Decentralized networks are becoming commonplace on today's technical landscape, as enterprises seek to write custom applications that solve business problems. Increasingly these are based on smart contracts -- structured programming logic that executes on a blockchain running on a decentralized network. Smart contracts and blockchain are applicable to a wide variety of commercial sectors including agriculture, finance, real estate and industrial manufacturing.
This article covers the basic principle of decentralization: what it is, how it works and how it's used to manage applications such as blockchain-based smart contracts.
Centralization vs. decentralization
Let's start with understanding the difference between centralization and decentralization.
How a centralized network works
In a centralized network, a central authority decides what data can be stored on the network and grants varying levels of access to that data.
An easy way to conceptualize a centralized network is to envision a bank that keeps all its applications and data on a private network. Customers who open accounts at a bank provide a username and password pair, along with personal information. The bank stores all of that in a database hosted on its private network.
The bank implements many restrictions to access the applications and data on its network. Customers provide their username and password to access and work with applications and data, but they can only access what the bank has granted permissions for. They cannot view the data of other customers, nor access applications or data reserved for bank personnel, such as for loan processing. No bank allows just anybody audit its books; auditors must be authorized by someone in charge. However, banks might allow the general public to access and view certain data, such as information applicable to advertising or for support purposes.
Everything is subject to the bank's central authority, which decides what data can be stored on the network and grants a certain degree of trust and permission to a given user.
How a decentralized network works
Decentralized computing is an architectural style in which there is no central point of authority to control access to data or logic that resides within a network. Instead, authority is determined according to algorithms shared by all computers, or nodes, that are part of the network.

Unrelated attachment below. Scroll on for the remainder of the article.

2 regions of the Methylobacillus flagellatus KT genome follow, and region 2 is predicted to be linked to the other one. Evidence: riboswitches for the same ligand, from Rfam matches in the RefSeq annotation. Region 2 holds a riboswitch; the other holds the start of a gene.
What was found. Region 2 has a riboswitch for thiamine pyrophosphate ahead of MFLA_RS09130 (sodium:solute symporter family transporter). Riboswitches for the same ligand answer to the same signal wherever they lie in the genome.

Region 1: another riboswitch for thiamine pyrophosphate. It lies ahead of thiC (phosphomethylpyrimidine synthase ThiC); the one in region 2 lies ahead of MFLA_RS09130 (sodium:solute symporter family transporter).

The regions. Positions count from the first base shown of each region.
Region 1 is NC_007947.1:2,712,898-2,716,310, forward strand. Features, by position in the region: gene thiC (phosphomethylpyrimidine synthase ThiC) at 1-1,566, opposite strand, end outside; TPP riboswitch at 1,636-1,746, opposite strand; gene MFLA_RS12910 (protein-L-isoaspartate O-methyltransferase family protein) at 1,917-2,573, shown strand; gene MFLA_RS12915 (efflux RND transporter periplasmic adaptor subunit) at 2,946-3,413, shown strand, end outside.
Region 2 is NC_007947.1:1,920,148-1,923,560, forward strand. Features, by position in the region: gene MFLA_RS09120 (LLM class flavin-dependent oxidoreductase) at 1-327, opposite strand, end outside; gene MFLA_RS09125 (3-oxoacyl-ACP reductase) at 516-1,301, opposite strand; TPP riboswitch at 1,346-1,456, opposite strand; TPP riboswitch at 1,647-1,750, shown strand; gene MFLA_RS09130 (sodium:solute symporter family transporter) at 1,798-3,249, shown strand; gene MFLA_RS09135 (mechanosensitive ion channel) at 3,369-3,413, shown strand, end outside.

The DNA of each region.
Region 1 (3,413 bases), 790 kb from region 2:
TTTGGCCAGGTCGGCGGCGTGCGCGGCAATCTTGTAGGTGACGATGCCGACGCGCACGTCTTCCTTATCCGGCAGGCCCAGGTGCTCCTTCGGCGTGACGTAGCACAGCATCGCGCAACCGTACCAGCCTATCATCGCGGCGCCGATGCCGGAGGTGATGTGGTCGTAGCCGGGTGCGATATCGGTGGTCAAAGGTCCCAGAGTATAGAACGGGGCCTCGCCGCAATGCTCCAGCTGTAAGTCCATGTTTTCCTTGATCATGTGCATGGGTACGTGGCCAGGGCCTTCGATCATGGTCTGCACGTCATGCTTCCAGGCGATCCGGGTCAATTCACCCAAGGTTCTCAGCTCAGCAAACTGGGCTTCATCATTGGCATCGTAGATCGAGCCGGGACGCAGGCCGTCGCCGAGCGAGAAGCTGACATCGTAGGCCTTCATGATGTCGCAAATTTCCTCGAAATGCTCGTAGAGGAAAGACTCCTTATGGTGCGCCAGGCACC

Decentralized networks work on a peer-to-peer basis. Each computer or node on the network has an exact copy of all of the network's data and applications, and if one receives additional data, it passes that data on to the other nodes on the network.
Imagine a network of computers, each of which has only a particular text editor and a collection of the same text documents. Anybody could use any computer on that network and have the same computing experience, meaning that they can read any text document in the collection using the installed text editor.
Let's say someone using one of those computers creates a new document with the installed text editor and saves it to the local disk. Then the computer sends the saved document to all the other computers on the network. Furthermore, when a computer on the network receives a new document, it does two things:
- It checks the local hard drive to see if it already has the document and, if so, it ignores the supposedly new document.
- It sends the new document to all the other computers on the network.
The result is that all computers on the network are in the same state in terms of applications (the text editor) and data (the collection of documents), unless and until a new document is introduced to the network.
This is essentially how decentralization works. There is no single central authority that decides what data can be stored on the network and that grants access to applications and data on the network. Instead, all the computers on the network have the same data and applications, and their data and application configurations are identical. Anybody can audit the data on the network.
How decentralization applies to blockchain and smart contracts
Decentralization is the principle that makes blockchain and smart contracts work.
As its name implies, blockchain stores data in immutable blocks that are chained together in sequence. Each additional block in the chain is represented by a hash that describes the content in the current block under construction, as well as all of the content in every preceding block in the chain. This process ensures that data is correct throughout the chain, with each additional block, and preserves the blockchain's data integrity.